6 Ways To Teach Your Dog Table-Side Manners

Teach Your Dog Table-Side Manners

Most pet owners will tell you that they find it rather hard to restrict their dogs, especially small breeds, from begging at the dinner table. All owners have different rules and routines set in place for their animals and this all comes down to personal preference and attitude.

If you have had a few instances where you dog is scratching or jumping around the dining table while you are hosting guests, you might want to follow these steps to teach your dog better table side manners.

Step 1: Routine

The first and most important step to take is introducing a particular routine to your dog. Not only will this educate them in the steps that need to take place, but it will allow them a platform from which to base their discipline. Just like potty training formed part of the dog’s habits and routine, their dining discipline should as well.

Step 2: Be in Control

As with any pet training, it is crucial to show your dog that you are in control. Whatever you say goes and they cannot try and push limits and boundaries. By setting in rules and becoming accustomed to a routine your dog will come to respect you and your rules as long as you are consistent.

When you are showcasing your control over your dog at the dining table you should make no eye contact, show affection, reprimand or address your dog during this session. If they realize they are being completely ignored when showing certain behavior (such as begging), they will realize that it has no effect.

Don’t feel sorry for your dog when you are implementing these rules and limitations. As an owner you know that dog is properly fed and they aren’t truly hungry. This is what they want to you think by acting desperate or sweeter than usual. This manipulative behavior can become a problem in other aspects of your training if you don’t counter it.

Step 3: Sit down

Another step to implement in the training of your dog is to teach them to ‘sit down’. If they obey this command any time of the day, this will come in very handy during the tricky dinner times. If you have guests over and your pup is trying to push their luck you can just command them to ‘sit’ or ‘go to their bed’ that is situated nearby.

Step 4: Dinner Time

If it is in any way possible, try to coordinate the dinner times of the family and the pets. This way you furry friends won’t be too distracted with what you are eating and doing at the dining table. They might be done eating before you are, but try and restrict them from entering the dining area.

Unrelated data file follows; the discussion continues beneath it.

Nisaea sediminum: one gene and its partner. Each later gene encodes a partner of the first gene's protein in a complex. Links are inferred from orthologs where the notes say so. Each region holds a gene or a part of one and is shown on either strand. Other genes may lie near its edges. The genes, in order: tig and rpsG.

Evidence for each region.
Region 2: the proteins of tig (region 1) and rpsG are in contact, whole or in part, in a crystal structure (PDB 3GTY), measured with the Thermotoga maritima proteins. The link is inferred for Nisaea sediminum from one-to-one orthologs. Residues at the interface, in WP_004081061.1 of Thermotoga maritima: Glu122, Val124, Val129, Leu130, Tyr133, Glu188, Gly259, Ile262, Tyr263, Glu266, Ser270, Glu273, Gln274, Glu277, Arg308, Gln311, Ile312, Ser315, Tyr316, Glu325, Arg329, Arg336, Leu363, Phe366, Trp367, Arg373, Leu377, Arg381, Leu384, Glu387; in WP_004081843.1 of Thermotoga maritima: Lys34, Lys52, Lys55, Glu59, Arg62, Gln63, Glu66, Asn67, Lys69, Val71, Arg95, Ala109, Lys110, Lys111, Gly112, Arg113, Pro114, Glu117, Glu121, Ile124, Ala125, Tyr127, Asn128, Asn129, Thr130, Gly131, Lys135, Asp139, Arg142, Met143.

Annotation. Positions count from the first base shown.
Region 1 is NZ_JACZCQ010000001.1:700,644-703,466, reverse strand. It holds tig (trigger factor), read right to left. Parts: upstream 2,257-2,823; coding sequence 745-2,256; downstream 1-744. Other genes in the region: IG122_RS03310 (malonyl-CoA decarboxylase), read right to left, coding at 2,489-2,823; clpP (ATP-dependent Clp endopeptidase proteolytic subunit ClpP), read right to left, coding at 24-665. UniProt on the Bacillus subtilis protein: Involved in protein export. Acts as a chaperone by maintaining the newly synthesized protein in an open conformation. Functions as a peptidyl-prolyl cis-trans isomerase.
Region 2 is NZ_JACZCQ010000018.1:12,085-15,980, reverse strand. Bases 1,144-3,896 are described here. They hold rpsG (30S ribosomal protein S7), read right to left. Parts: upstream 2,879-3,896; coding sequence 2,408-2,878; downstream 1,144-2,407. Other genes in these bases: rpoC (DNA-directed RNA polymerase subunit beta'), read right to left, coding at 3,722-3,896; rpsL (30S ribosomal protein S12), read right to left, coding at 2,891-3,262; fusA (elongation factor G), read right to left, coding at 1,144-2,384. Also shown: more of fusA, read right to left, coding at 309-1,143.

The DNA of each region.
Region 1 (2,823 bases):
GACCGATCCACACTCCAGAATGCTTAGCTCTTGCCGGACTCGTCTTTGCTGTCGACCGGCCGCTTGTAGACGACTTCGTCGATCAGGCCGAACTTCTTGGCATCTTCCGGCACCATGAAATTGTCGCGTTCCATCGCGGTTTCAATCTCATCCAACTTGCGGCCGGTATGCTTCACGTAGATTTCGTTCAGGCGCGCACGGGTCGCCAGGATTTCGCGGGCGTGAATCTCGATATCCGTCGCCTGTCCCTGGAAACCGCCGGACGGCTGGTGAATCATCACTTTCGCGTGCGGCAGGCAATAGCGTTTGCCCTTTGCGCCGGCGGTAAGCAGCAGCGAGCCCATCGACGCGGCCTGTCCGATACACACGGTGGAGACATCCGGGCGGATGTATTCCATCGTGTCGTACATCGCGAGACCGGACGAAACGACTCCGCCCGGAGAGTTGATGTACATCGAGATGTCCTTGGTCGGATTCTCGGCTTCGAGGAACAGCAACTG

By no means should they feel unwanted and unloved, but it is just a clear way of showing them that you are having dinner and that it is only allowed for humans.

Keep in mind that you should never punish them if they do make the mistake of entering once or twice. Just get up politely and show them to a different room. Punishing them in front of guests will only confuse them and cause them to rebel.

Step 5: Dining Discipline (for humans)

If you don’t want create a dog that begs that the dining table, you should never give him/her food in this setting. Your dog might only show the desperate need for being fed at the table because you have allowed that in the past.

It is also necessary to educate the others members of the family and guests in your home that you have certain rules pertaining to your dog’s dinner table manners. All your efforts will be pointless if you partner is still secretly feeding your pup at the side of the table.

Step 6: Special Treat Time

The best way to show your pet that they have your approval is to praise them. You can do this by giving them a treat after they haven’t begged at a table during an entire dinner session. Remember to give this treat away from the dining table, otherwise this will be counterproductive and they would be under the impression that they ‘won’.

Photo by Eric Isselee.

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Dr. Jade Marie Tomaszewski is a pathologist-in-training at McGill University, where she also did her degree in MSc Pathology. She obtained her medical degree (MD) from the University of the Philippines, after completing a BSc in Molecular Biology and Biotechnology. In her (little) spare time, she enjoys spending time with family, curling up with a book and a large mug of tea, and trying out new recipes in the kitchen. You can follow her on LinkedIn and Twitter.

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